The End of an Edit

Laugh at me if you like but I don’t mind admitting that when I reached the final page of THE BIG EDIT (TBE), I felt a bit emotional. If it hadn’t been a school night, I would’ve popped a celebratory cork (any excuse, I know).

download (2)It feels like I’ve been working on TBE for a looong time! In reality, I started the process last September and seven months later I’ve finally finished. In the course of TBE, I somehow managed to increase the word count by almost 20k. This wasn’t a conscious decision to pad out the story, it was simply the realisation that there were gaps all over the place and certain scenes were under-written. My writing can be dialogue heavy and I often forget that a bit more description is required to create a sense of place. So by darning a few holes here and there, the total word count is now 102k.

This is the third novel I’ve written and I’ve used an entirely different approach – the freefall method. I’ve blogged before about the pros and cons of the freefall method and the main negative is that TBE has taken much much longer than I’d have liked as my first draft was rougher than rough with hunners of typos, plot inconsistences, repetitive words and phrases – pretty guff in fact.  No wonder it’s taken me forever to reach page 364!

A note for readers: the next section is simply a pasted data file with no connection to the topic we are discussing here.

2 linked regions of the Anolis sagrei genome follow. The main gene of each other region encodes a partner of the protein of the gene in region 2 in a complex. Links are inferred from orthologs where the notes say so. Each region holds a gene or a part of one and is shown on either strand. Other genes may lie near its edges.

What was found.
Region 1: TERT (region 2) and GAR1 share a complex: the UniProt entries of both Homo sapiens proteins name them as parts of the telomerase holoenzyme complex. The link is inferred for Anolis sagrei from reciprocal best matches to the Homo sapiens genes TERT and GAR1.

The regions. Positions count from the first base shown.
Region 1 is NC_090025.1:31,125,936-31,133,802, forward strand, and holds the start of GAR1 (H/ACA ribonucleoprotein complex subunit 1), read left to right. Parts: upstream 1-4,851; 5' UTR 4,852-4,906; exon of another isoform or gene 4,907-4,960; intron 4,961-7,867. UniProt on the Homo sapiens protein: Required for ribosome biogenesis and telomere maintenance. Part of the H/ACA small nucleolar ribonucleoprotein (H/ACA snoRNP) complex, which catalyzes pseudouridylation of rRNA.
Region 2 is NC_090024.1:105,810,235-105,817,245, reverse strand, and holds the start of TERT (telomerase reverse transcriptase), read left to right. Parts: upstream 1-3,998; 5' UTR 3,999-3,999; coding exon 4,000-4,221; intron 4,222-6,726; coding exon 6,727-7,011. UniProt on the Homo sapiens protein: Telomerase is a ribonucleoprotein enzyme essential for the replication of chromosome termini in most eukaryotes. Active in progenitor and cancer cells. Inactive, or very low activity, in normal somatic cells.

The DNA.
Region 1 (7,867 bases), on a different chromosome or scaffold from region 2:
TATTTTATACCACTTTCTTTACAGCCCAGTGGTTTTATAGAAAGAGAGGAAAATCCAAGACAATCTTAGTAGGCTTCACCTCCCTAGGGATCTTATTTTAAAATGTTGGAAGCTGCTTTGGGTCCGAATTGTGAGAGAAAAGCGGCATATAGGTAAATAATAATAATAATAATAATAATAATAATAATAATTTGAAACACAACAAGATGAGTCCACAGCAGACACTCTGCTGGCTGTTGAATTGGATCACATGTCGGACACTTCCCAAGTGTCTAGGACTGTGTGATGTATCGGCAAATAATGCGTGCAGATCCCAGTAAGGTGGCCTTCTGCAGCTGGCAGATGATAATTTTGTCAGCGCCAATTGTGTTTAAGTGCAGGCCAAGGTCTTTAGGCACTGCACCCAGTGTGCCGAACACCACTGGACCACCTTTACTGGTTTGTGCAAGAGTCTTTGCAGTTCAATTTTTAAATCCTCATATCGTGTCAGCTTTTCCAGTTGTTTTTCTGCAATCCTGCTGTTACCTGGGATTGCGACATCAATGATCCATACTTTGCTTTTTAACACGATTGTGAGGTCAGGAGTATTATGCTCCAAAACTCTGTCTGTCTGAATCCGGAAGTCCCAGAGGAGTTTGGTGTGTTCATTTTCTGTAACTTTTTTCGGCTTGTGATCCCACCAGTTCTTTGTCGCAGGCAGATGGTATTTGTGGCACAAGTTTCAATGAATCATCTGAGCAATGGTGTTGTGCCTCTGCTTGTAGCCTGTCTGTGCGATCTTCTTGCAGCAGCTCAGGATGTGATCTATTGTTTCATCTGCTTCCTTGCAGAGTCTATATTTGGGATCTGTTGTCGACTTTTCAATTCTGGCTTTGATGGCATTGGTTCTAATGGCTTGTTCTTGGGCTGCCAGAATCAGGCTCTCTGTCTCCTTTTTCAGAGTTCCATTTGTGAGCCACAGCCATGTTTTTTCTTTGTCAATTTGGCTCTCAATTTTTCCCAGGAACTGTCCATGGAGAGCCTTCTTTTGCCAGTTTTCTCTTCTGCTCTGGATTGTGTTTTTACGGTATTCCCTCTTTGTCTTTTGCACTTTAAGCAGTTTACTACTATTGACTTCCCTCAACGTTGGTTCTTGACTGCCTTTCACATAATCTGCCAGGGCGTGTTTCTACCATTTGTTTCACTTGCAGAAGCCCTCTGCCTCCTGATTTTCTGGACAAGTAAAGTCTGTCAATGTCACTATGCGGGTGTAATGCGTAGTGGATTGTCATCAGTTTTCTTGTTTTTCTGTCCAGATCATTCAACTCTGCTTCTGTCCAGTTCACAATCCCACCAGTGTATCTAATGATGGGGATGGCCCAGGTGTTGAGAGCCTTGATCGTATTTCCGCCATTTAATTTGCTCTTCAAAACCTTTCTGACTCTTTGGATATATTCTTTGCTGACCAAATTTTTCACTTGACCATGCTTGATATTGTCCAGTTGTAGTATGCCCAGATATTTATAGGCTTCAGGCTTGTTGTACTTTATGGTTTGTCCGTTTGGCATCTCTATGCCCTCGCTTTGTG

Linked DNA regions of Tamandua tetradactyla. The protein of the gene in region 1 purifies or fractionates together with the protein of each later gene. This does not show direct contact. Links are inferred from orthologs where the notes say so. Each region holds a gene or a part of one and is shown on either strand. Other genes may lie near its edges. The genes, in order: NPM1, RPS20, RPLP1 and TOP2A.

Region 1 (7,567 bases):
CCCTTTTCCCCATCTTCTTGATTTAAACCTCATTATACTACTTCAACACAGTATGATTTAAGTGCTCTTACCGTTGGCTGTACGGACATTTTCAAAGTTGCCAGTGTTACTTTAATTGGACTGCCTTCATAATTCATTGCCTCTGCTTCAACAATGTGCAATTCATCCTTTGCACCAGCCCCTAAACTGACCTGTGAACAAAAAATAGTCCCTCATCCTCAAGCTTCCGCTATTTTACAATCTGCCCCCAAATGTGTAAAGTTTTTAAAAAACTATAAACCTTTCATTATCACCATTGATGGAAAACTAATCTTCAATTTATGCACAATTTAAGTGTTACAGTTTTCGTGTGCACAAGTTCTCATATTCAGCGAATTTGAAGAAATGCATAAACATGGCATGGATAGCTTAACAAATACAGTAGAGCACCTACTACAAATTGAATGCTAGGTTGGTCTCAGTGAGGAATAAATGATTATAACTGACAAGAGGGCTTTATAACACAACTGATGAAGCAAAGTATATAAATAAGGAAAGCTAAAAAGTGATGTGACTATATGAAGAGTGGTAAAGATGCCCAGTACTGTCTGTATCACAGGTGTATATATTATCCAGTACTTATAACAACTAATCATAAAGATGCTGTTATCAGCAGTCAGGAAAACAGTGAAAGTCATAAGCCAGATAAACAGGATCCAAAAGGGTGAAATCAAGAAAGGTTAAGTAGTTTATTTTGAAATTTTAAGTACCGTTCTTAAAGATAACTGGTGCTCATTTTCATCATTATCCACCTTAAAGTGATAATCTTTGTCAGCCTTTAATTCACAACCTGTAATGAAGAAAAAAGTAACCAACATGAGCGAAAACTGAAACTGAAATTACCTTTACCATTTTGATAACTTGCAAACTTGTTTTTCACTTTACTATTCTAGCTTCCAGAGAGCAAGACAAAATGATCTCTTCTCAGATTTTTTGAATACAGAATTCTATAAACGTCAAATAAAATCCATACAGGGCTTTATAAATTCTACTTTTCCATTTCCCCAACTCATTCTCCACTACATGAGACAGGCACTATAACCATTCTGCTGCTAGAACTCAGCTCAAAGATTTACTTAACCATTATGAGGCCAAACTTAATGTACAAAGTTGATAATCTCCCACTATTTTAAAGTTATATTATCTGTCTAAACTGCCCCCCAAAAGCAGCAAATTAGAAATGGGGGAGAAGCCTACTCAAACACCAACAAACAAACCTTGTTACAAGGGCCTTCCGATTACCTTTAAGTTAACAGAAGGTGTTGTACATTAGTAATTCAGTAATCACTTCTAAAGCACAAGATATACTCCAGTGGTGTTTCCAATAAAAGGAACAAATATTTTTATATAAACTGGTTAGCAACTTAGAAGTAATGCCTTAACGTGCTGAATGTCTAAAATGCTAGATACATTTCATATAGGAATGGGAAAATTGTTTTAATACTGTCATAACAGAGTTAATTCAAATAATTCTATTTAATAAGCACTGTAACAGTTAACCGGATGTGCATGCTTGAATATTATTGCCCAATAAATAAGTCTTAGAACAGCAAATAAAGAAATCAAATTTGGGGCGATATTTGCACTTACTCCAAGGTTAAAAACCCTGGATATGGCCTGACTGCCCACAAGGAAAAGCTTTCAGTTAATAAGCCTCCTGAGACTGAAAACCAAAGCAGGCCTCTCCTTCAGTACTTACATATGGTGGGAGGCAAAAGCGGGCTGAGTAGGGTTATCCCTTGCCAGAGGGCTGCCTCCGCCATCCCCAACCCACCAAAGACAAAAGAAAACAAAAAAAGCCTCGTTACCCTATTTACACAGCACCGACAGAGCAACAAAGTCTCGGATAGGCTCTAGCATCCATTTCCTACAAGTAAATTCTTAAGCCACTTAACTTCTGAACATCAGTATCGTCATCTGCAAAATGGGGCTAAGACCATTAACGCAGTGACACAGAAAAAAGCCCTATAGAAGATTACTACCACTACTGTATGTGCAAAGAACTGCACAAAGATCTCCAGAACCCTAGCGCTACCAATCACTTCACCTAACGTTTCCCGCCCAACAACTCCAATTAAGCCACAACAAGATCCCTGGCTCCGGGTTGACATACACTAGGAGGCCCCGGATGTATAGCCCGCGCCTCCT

imagesI also used a new process for TBE. This time, I printed off the manuscript as I find it easier to spot mistakes on paper than on the screen. Picturing myself as Miss Jean Brodie, I unleashed my red pen until most pages had suffered a bloodbath of ink. I did the paper edit a few pages at a time and then read these pages aloud. Hearing the rhythm of the words really helped spot clunky phrases before I made any changes on screen. It was a three part process – edit on paper, edit aloud, edit on screen.

Hopefully TBE will have been worth all the time and effort and it means that I can now take the next step. After a few more minor tweaks (there’s always a better word, phrase…) I need to take a deep breath and send it to my two beta readers – both willing victims close friends. I’ve asked my colleague Anne Glennie, a literacy expert and writer Karen Campbell, my unofficial mentor to cast their critical eyes over my manuscript and offer their initial thoughts. I know from previous experience that they will give me honest feedback and not just tell me what I want to hear. There’s no point in asking your pal to massage your ego when you need a genuine critique although I hope they’re not too harsh…

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What’s your editing process? Do you use trusted beta readers to give you initial feedback?

 

 

 

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